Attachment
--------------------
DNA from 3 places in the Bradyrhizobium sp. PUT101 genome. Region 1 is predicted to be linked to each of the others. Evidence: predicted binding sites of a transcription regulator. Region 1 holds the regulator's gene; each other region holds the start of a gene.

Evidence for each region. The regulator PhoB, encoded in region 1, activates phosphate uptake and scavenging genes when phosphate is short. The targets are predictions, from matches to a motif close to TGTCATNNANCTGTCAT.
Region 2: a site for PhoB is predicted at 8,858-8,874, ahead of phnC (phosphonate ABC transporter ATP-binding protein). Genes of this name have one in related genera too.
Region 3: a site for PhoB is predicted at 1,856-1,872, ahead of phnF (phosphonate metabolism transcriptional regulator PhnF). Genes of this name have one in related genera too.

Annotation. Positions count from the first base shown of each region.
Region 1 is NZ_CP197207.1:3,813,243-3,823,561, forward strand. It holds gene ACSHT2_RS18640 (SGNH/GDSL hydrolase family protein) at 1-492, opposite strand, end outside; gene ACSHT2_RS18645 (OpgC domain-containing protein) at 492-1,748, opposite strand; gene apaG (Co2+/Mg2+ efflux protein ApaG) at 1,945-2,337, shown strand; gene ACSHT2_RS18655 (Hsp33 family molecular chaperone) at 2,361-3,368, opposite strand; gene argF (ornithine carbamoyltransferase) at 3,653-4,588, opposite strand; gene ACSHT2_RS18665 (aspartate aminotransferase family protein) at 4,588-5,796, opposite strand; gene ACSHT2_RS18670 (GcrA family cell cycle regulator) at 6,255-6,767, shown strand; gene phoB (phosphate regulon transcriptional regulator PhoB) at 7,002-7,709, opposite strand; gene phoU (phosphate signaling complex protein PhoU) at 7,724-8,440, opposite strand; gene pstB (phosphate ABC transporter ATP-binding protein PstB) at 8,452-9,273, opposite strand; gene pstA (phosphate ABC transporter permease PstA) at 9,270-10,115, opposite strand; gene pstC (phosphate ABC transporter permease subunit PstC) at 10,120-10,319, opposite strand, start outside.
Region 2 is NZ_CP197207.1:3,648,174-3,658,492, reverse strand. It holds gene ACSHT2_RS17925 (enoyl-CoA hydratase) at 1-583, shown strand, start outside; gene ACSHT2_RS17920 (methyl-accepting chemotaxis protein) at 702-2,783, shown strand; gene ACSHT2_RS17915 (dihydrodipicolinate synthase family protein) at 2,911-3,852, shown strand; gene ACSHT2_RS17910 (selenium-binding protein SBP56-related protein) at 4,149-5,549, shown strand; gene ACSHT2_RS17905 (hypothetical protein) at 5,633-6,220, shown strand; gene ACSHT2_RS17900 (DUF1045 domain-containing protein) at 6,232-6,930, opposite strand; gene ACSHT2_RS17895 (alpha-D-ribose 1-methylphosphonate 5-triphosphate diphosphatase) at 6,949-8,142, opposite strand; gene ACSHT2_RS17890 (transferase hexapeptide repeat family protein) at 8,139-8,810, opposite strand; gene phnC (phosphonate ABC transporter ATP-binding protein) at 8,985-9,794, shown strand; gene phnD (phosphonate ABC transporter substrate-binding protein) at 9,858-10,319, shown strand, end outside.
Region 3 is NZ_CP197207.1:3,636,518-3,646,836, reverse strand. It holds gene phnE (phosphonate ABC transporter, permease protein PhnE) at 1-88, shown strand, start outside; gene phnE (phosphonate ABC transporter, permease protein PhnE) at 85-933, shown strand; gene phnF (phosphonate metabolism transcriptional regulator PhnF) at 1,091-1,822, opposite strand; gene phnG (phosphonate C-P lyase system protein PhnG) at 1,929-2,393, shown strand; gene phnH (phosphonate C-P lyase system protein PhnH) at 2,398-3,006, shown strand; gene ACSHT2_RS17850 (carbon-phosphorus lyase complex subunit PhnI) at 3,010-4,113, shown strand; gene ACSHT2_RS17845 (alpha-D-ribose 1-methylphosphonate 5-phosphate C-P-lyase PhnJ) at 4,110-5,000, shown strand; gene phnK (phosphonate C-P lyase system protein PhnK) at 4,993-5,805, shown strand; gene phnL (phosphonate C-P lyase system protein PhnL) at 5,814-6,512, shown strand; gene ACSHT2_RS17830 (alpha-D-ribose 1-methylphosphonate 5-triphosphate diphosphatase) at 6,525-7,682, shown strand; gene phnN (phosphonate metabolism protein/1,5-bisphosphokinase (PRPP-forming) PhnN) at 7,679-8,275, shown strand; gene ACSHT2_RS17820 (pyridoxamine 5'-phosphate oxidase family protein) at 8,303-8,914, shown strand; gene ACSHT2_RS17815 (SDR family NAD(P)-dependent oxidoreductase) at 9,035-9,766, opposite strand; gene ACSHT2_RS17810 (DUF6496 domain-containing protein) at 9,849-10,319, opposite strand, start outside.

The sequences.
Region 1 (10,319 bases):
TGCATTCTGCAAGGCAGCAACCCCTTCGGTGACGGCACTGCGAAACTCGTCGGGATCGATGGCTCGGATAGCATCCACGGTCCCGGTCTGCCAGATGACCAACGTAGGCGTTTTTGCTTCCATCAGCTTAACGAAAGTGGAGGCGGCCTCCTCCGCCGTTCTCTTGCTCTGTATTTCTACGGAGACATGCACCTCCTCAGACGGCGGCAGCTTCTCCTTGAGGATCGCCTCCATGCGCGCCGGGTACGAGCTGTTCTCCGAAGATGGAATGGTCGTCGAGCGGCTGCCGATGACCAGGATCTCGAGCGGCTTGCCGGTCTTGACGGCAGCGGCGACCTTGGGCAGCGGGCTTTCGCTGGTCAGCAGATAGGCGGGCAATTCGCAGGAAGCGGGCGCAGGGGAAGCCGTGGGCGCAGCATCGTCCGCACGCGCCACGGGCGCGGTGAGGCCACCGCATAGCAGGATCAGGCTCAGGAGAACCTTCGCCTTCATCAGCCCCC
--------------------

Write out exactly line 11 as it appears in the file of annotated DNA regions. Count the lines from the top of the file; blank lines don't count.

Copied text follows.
TGCATTCTGCAAGGCAGCAACCCCTTCGGTGACGGCACTGCGAAACTCGTCGGGATCGATGGCTCGGATAGCATCCACGGTCCCGGTCTGCCAGATGACCAACGTAGGCGTTTTTGCTTCCATCAGCTTAACGAAAGTGGAGGCGGCCTCCTCCGCCGTTCTCTTGCTCTGTATTTCTACGGAGACATGCACCTCCTCAGACGGCGGCAGCTTCTCCTTGAGGATCGCCTCCATGCGCGCCGGGTACGAGCTGTTCTCCGAAGATGGAATGGTCGTCGAGCGGCTGCCGATGACCAGGATCTCGAGCGGCTTGCCGGTCTTGACGGCAGCGGCGACCTTGGGCAGCGGGCTTTCGCTGGTCAGCAGATAGGCGGGCAATTCGCAGGAAGCGGGCGCAGGGGAAGCCGTGGGCGCAGCATCGTCCGCACGCGCCACGGGCGCGGTGAGGCCACCGCATAGCAGGATCAGGCTCAGGAGAACCTTCGCCTTCATCAGCCCCC